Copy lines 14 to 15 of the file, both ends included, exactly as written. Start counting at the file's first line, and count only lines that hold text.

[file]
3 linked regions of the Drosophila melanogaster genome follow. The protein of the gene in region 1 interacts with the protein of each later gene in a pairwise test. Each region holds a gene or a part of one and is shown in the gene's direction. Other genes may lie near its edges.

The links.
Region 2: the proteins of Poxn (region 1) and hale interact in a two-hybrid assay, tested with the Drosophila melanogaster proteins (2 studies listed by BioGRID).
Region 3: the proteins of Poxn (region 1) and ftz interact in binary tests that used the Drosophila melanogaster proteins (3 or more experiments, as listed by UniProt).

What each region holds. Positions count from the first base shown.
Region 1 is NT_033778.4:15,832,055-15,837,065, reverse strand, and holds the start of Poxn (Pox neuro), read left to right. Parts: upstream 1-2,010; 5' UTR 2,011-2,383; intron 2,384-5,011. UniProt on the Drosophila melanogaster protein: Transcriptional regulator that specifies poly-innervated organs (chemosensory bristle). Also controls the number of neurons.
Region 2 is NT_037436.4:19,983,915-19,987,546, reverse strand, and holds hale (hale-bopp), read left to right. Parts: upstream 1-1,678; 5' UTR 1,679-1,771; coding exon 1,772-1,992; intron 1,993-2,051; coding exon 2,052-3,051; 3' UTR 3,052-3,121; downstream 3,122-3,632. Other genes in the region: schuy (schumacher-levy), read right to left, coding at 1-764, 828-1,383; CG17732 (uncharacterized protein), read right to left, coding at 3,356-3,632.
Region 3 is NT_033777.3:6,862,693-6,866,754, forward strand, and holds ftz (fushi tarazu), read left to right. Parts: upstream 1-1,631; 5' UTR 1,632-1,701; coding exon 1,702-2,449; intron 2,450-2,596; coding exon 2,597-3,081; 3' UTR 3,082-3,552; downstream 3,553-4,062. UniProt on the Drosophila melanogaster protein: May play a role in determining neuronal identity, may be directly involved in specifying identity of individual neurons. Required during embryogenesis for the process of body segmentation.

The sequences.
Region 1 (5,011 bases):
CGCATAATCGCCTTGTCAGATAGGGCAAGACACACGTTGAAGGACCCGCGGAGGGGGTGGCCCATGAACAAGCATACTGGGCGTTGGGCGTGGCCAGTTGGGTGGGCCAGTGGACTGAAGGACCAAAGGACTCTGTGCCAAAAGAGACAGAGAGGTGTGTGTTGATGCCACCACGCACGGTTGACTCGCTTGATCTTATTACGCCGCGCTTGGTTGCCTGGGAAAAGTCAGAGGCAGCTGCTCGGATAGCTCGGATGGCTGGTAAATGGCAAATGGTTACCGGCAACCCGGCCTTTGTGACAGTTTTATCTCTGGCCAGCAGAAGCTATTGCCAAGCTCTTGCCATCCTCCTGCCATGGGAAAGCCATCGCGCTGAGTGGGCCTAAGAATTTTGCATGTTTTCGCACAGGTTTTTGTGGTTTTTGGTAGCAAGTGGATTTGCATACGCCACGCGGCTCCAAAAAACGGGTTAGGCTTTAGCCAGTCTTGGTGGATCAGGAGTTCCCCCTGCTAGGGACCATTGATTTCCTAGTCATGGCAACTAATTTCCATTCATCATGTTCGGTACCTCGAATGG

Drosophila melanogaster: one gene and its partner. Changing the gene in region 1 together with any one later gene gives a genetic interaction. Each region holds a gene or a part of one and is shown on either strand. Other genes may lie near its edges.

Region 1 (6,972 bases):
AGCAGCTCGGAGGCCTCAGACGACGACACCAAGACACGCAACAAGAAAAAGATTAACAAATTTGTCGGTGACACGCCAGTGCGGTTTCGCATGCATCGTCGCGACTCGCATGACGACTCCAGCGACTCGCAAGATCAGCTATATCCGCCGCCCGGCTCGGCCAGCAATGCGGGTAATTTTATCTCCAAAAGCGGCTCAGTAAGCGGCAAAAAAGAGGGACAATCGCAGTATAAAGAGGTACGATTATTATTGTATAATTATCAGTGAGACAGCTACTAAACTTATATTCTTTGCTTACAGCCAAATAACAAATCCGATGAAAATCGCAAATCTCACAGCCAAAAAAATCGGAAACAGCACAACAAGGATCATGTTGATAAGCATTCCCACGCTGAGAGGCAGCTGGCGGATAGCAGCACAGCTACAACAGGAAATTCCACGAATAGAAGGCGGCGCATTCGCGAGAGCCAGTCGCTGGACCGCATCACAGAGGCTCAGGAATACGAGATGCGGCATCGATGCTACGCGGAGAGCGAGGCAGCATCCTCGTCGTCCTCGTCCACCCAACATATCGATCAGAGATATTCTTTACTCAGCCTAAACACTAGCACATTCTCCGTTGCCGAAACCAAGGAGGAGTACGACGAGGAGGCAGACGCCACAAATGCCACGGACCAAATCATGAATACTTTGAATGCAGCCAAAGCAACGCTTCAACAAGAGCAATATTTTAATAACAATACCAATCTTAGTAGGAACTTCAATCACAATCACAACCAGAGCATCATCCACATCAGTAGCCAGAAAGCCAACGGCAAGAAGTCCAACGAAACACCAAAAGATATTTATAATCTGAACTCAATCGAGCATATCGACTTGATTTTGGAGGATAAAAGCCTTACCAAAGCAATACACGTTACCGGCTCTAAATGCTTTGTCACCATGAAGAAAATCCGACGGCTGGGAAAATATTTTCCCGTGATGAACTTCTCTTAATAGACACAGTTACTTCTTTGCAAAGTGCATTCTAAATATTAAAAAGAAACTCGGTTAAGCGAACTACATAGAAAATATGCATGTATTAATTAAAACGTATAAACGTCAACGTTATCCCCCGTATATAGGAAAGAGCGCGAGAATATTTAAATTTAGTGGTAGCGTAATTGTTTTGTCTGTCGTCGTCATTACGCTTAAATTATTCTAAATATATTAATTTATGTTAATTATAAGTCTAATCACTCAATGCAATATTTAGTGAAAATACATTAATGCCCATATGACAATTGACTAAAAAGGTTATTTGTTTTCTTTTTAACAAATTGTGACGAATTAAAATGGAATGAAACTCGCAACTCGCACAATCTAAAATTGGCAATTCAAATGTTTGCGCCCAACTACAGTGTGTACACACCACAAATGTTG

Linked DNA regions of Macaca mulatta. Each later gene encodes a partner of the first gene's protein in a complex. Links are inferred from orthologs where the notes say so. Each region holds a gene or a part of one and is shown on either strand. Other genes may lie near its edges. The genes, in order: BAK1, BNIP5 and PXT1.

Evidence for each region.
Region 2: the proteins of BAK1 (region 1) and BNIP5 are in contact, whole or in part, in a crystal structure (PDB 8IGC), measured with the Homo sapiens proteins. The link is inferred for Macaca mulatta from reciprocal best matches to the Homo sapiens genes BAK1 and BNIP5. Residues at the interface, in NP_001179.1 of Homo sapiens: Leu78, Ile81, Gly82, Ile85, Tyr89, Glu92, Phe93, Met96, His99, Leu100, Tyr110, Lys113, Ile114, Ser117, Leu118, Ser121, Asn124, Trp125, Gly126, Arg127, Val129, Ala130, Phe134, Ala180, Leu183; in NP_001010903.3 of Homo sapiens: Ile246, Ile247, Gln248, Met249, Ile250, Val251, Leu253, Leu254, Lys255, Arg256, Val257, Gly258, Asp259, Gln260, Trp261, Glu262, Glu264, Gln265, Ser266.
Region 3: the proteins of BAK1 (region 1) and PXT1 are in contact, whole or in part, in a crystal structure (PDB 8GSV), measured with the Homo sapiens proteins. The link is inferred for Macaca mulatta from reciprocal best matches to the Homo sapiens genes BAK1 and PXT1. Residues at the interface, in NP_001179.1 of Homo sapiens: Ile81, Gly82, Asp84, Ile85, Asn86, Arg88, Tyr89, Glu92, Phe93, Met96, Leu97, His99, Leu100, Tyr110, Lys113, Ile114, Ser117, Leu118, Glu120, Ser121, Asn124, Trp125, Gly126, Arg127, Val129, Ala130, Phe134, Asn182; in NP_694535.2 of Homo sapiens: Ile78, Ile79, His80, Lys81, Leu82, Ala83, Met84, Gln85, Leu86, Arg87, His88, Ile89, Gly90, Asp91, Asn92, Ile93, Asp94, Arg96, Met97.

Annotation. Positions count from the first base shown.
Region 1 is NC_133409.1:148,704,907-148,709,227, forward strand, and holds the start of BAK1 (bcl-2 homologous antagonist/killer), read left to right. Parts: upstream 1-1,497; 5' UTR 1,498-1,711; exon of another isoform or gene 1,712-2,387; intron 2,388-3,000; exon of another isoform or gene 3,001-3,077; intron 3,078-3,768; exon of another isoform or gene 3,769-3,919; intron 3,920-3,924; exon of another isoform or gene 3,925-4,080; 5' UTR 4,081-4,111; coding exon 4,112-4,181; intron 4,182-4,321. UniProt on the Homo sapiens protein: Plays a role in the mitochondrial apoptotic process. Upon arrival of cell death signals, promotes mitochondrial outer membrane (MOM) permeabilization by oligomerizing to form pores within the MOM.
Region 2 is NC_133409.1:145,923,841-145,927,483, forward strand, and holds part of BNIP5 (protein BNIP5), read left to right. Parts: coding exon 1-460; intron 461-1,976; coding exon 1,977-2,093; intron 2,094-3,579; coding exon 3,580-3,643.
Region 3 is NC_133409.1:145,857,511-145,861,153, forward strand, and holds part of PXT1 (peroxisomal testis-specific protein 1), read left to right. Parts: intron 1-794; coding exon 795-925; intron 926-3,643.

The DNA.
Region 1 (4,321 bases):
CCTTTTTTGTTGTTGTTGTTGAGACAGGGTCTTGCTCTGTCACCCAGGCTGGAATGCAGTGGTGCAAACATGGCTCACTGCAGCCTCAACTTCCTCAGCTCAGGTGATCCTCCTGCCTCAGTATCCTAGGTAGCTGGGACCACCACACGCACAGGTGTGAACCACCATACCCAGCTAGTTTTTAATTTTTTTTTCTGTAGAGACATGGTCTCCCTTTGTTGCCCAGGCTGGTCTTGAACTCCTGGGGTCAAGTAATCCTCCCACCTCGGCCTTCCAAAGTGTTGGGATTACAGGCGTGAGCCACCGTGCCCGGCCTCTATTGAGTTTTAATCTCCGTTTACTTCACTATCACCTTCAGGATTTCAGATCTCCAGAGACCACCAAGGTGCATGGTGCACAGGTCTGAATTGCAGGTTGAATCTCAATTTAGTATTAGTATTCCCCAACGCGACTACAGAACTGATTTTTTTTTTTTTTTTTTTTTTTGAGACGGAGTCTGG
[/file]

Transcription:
AGCAGCTCGGAGGCCTCAGACGACGACACCAAGACACGCAACAAGAAAAAGATTAACAAATTTGTCGGTGACACGCCAGTGCGGTTTCGCATGCATCGTCGCGACTCGCATGACGACTCCAGCGACTCGCAAGATCAGCTATATCCGCCGCCCGGCTCGGCCAGCAATGCGGGTAATTTTATCTCCAAAAGCGGCTCAGTAAGCGGCAAAAAAGAGGGACAATCGCAGTATAAAGAGGTACGATTATTATTGTATAATTATCAGTGAGACAGCTACTAAACTTATATTCTTTGCTTACAGCCAAATAACAAATCCGATGAAAATCGCAAATCTCACAGCCAAAAAAATCGGAAACAGCACAACAAGGATCATGTTGATAAGCATTCCCACGCTGAGAGGCAGCTGGCGGATAGCAGCACAGCTACAACAGGAAATTCCACGAATAGAAGGCGGCGCATTCGCGAGAGCCAGTCGCTGGACCGCATCACAGAGGCTCAGGAATACGAGATGCGGCATCGATGCTACGCGGAGAGCGAGGCAGCATCCTCGTCGTCCTCGTCCACCCAACATATCGATCAGAGATATTCTTTACTCAGCCTAAACACTAGCACATTCTCCGTTGCCGAAACCAAGGAGGAGTACGACGAGGAGGCAGACGCCACAAATGCCACGGACCAAATCATGAATACTTTGAATGCAGCCAAAGCAACGCTTCAACAAGAGCAATATTTTAATAACAATACCAATCTTAGTAGGAACTTCAATCACAATCACAACCAGAGCATCATCCACATCAGTAGCCAGAAAGCCAACGGCAAGAAGTCCAACGAAACACCAAAAGATATTTATAATCTGAACTCAATCGAGCATATCGACTTGATTTTGGAGGATAAAAGCCTTACCAAAGCAATACACGTTACCGGCTCTAAATGCTTTGTCACCATGAAGAAAATCCGACGGCTGGGAAAATATTTTCCCGTGATGAACTTCTCTTAATAGACACAGTTACTTCTTTGCAAAGTGCATTCTAAATATTAAAAAGAAACTCGGTTAAGCGAACTACATAGAAAATATGCATGTATTAATTAAAACGTATAAACGTCAACGTTATCCCCCGTATATAGGAAAGAGCGCGAGAATATTTAAATTTAGTGGTAGCGTAATTGTTTTGTCTGTCGTCGTCATTACGCTTAAATTATTCTAAATATATTAATTTATGTTAATTATAAGTCTAATCACTCAATGCAATATTTAGTGAAAATACATTAATGCCCATATGACAATTGACTAAAAAGGTTATTTGTTTTCTTTTTAACAAATTGTGACGAATTAAAATGGAATGAAACTCGCAACTCGCACAATCTAAAATTGGCAATTCAAATGTTTGCGCCCAACTACAGTGTGTACACACCACAAATGTTG

Linked DNA regions of Macaca mulatta. Each later gene encodes a partner of the first gene's protein in a complex. Links are inferred from orthologs where the notes say so. Each region holds a gene or a part of one and is shown on either strand. Other genes may lie near its edges. The genes, in order: BAK1, BNIP5 and PXT1.